Has being banned from the Cannes Film Festival troubled controversial director Lars von Trier at all? Apparently not. He seems to be loving his new status as bad boy of the fest, although he's insisting, "I'm not Mel Gibson."
At a previously scheduled roundtable interview on Thursday, Von Trier stated, "I'm very proud of being persona non grata. I've never been that before in my life, and that suits me extremely well."
He explained that when he used the word "Nazi," he was simply using "stupid" Danish slang in which "Nazi" is a synonym for "German." Even if that's true, it doesn't begin to explain his statement that he "sympathizes with Hitler."
The 'Melancholia' director acknowledged, "I'm known for provocations, but I like provocations when they have a purpose." He admitted, "This had no purpose whatsoever. Because I'm not Mel Gibson. I'm definitely not Mel Gibson."
Gibson, by the way, was also at Cannes for the screening of his film "The Beaver,' and even received a standing ovation. But the actor, who delivered his own infamous set of anti-Semitic rants, was not granting any interviews.
Von Trier joked to reporters, "I should be carried around in a little cage with something in my mouth and shown to the press." His opening statement to the group: "If any of you would like to hit me, you're perfectly welcome. I must warn you that I might enjoy it."
He's offered to have 'Melancholia' withdrawn from the festival but it remains in competition. In the unlikely event it wins the top prize of the Palme d'Or, von Trier cannot appear to accept it, a festival spokesperson said.
Meanwhile, Peter Aalbaek Jensen, who co-founded the Danish production company Zentropa with Von Trier in 1992, said on Friday, "Zentropa would like to apologize to all persons, business partners, staff and institutions that, in connection with Lars von Trier's comments, have been [affected] in any way."
Aalbaek Jensen added, "We would like to make it perfectly clear that Zentropa does not share Lars von Trier's view of what might be funny to say at a press conference, and that his comments are a direct contradiction of Zentropa's values." He also expressed his "deepest regrets" to director Susanne Bier, who was the target of von Trier's Nazi comments.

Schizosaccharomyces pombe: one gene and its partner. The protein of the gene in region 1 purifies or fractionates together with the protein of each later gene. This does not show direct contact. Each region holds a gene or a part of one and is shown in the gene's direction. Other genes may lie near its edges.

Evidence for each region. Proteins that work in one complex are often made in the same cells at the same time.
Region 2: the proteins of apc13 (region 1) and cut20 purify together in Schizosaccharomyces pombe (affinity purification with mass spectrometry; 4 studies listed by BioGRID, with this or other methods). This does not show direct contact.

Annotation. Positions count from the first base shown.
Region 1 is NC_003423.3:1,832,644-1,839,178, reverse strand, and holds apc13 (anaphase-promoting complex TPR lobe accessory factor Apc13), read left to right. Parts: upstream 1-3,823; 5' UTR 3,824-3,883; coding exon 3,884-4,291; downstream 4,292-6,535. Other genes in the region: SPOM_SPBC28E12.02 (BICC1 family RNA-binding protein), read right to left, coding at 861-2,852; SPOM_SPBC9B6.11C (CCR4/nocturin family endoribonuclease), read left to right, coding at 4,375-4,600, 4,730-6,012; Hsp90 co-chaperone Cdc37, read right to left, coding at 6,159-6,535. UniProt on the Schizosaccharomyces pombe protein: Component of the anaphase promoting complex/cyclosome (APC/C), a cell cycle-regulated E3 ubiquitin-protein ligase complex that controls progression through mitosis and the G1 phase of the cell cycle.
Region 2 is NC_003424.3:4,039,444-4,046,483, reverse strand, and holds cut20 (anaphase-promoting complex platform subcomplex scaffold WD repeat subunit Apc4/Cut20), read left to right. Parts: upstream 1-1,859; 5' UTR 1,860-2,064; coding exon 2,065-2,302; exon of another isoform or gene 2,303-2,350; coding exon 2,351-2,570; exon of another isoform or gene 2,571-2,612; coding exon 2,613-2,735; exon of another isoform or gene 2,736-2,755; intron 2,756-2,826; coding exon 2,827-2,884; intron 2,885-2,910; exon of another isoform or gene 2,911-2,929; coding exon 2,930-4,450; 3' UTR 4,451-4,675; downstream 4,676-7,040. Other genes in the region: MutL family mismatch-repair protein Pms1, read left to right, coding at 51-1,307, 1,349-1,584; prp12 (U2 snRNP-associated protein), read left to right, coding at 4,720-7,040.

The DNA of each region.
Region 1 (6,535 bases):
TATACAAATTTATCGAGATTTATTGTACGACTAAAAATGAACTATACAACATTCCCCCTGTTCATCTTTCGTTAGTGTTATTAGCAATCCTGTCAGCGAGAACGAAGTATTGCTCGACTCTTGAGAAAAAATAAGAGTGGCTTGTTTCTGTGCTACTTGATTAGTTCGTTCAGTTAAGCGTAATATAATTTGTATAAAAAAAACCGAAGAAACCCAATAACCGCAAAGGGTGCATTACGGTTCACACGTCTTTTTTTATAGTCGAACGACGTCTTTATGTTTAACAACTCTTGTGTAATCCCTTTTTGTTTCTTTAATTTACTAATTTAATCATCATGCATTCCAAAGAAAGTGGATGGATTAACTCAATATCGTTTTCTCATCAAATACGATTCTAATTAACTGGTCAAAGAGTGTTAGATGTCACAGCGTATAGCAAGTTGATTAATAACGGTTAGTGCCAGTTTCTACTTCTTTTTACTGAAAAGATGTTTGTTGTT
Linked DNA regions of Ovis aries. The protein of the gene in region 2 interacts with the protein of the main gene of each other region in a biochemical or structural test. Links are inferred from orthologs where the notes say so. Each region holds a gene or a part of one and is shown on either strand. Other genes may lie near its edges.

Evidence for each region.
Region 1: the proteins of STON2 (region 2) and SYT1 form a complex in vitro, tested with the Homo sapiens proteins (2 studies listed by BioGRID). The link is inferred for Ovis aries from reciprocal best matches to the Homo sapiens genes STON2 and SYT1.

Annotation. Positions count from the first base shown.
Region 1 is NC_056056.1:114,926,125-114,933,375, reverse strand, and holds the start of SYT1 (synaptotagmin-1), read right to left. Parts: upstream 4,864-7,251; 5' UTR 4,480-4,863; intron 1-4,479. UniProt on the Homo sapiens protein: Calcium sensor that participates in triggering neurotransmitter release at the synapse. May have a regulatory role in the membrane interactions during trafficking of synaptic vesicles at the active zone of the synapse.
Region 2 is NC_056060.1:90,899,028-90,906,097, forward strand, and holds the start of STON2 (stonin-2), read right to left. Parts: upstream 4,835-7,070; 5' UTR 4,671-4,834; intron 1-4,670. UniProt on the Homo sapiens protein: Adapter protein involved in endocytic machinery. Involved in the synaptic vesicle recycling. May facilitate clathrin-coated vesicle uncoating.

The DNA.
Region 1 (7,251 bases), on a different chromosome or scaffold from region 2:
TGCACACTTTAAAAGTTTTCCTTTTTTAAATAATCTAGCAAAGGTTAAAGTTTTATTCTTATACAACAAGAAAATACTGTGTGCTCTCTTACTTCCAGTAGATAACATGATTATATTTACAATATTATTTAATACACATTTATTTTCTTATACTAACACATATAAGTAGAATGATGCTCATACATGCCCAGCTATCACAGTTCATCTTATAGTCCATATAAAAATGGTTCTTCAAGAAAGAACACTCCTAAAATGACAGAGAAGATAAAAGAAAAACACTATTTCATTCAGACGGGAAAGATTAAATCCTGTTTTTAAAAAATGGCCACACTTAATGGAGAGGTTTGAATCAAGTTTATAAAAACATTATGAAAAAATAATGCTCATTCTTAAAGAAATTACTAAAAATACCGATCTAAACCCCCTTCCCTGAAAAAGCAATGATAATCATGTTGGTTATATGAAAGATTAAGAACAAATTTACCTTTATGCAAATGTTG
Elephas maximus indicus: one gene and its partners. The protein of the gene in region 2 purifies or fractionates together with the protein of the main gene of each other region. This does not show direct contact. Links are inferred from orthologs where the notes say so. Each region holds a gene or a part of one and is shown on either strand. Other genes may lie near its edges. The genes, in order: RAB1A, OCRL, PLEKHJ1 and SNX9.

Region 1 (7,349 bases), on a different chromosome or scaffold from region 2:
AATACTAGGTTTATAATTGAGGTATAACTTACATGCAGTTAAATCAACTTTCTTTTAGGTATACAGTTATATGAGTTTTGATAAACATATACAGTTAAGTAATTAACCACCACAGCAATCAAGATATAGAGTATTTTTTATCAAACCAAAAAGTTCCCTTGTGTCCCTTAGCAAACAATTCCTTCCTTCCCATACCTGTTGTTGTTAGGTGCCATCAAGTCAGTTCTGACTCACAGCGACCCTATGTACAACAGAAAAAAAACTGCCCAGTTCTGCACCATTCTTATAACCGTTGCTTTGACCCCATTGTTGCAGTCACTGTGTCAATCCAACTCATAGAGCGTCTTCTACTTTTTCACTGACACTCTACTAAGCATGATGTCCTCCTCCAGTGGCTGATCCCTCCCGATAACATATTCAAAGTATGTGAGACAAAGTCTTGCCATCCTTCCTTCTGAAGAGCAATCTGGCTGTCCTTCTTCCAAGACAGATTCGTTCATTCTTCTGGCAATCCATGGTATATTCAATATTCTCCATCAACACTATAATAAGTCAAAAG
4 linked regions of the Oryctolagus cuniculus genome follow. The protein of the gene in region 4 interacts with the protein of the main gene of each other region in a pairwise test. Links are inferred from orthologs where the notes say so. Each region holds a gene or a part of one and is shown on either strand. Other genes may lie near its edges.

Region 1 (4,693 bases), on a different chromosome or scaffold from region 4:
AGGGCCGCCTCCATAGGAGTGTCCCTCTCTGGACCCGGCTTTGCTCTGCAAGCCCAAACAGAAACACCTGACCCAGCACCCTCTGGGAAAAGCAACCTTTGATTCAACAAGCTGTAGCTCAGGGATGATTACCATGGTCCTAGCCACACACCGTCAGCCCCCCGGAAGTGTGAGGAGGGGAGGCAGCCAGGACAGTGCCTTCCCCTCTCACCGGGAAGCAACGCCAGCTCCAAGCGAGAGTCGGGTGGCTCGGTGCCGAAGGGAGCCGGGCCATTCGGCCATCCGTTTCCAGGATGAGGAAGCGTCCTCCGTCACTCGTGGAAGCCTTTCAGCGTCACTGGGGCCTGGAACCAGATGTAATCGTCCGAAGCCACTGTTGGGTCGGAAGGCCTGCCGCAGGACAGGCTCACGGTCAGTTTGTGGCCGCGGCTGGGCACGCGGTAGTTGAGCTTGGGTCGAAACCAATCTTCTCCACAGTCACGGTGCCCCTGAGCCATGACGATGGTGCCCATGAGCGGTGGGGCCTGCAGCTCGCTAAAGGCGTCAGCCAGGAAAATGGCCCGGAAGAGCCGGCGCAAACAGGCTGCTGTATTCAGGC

Awkwardly, Zentropa also produced Bier's 'In a Better World,' which won the 2011 foreign-language film Oscar, and is producing Bier's upcoming film 'All You Need Is Love.'
CEO Rikke Ennis of TrustNordisk, which handles international sales for 'Melancholia,' told Variety, "So far Argentina is the only country to have canceled," she said. "I don't think it will have an impact ... since the film itself has nothing to do with Lars' comments. We will have to be patient, and wait and see."
Italian distributor Teodora Films, which is co-producing 'All You Need Is Love,' sided with Bier, however. "Von Trier's words, even though he said them jokingly, are absolutely unacceptable," said Teodora's Cesare Petrillo. He made the "solemn promise that we will never release a Von Trier movie in Italy."
The Danish Film Institute, which helped fund many of von Trier's films, including 'Melancholia,' also chastised the filmmaker in a statement: "It is unfortunate that great cinema should drown in such controversy totally irrelevant to the film itself. But there's nothing new in the fact that great artists make stupid remarks."
Magnolia is still planning to release the film in the U.S. this fall and a rep for British.-based Artificial Eye told Variety. "We are looking forward to bringing this extraordinary film to U.K. audiences [on September 30]."
A Spanish distributor said he would distribute the film "without any doubt," but a Belgian company was more cautious, saying, "We will assess the situation after the festival."
Will you see 'Melancholia' when it opens near you?